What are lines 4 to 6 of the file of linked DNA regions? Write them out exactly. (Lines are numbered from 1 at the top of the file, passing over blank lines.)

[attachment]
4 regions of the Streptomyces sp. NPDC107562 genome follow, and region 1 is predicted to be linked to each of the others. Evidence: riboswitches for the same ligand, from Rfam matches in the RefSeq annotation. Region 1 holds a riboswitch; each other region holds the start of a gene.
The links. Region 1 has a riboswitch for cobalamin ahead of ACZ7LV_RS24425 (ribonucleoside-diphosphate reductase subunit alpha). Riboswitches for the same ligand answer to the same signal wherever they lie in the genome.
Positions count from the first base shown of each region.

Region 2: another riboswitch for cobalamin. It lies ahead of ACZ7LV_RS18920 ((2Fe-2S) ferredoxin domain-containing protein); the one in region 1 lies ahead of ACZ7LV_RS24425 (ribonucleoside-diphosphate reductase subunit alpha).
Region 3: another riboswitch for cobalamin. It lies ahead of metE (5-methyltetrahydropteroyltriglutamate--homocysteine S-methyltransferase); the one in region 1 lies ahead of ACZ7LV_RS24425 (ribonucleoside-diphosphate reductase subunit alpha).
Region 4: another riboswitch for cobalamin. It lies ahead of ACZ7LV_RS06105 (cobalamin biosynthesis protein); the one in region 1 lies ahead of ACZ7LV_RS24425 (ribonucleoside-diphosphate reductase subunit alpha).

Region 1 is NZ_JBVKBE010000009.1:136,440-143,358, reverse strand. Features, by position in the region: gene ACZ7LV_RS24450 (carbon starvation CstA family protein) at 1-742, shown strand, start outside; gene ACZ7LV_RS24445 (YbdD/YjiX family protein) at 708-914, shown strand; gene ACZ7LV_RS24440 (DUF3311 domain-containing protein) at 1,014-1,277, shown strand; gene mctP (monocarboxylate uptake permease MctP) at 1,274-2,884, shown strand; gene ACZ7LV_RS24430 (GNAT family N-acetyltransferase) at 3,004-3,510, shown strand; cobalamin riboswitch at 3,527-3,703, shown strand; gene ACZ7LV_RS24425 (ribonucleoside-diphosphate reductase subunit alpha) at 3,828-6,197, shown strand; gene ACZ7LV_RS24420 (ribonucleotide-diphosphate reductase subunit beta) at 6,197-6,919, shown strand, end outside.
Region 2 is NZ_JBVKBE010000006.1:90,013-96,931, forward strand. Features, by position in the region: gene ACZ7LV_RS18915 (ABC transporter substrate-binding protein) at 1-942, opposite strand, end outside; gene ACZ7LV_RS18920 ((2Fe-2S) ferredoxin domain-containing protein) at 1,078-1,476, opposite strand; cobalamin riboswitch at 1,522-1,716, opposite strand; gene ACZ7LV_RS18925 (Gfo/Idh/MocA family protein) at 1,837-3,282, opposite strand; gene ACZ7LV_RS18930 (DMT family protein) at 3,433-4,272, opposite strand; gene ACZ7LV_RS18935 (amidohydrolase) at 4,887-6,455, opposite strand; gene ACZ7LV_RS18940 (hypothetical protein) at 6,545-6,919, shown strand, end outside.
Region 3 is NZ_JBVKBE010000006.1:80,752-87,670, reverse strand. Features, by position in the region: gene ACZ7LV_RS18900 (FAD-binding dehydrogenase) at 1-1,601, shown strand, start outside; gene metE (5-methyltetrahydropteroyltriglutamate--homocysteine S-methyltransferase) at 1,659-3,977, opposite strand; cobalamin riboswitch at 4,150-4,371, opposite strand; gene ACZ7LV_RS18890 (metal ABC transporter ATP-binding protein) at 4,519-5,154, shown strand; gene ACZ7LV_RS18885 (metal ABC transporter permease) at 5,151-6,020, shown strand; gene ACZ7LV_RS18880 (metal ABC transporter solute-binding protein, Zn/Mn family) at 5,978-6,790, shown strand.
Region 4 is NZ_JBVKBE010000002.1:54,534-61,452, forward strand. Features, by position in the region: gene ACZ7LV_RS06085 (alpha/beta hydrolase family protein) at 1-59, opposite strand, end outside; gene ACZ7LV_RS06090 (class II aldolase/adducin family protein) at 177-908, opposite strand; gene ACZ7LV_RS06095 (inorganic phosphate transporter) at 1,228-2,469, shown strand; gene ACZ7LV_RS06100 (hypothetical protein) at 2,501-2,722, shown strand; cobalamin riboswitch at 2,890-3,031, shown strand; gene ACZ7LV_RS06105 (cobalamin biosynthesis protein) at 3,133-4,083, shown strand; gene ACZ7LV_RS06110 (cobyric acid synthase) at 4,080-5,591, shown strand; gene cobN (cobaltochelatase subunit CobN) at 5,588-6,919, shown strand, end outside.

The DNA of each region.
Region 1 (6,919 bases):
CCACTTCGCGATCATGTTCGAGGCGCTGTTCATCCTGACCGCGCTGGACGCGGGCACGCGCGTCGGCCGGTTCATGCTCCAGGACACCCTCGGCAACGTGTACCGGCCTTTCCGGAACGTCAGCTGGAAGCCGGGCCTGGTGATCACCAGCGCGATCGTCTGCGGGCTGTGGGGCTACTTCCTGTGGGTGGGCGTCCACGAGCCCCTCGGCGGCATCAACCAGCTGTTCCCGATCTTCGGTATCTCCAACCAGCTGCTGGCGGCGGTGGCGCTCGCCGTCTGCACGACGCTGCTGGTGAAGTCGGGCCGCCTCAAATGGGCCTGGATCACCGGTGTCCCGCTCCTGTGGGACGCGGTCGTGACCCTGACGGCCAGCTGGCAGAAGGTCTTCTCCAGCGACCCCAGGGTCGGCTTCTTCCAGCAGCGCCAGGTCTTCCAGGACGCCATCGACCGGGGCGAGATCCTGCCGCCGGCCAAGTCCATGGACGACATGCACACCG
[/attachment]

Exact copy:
Region 2: another riboswitch for cobalamin. It lies ahead of ACZ7LV_RS18920 ((2Fe-2S) ferredoxin domain-containing protein); the one in region 1 lies ahead of ACZ7LV_RS24425 (ribonucleoside-diphosphate reductase subunit alpha).
Region 3: another riboswitch for cobalamin. It lies ahead of metE (5-methyltetrahydropteroyltriglutamate--homocysteine S-methyltransferase); the one in region 1 lies ahead of ACZ7LV_RS24425 (ribonucleoside-diphosphate reductase subunit alpha).
Region 4: another riboswitch for cobalamin. It lies ahead of ACZ7LV_RS06105 (cobalamin biosynthesis protein); the one in region 1 lies ahead of ACZ7LV_RS24425 (ribonucleoside-diphosphate reductase subunit alpha).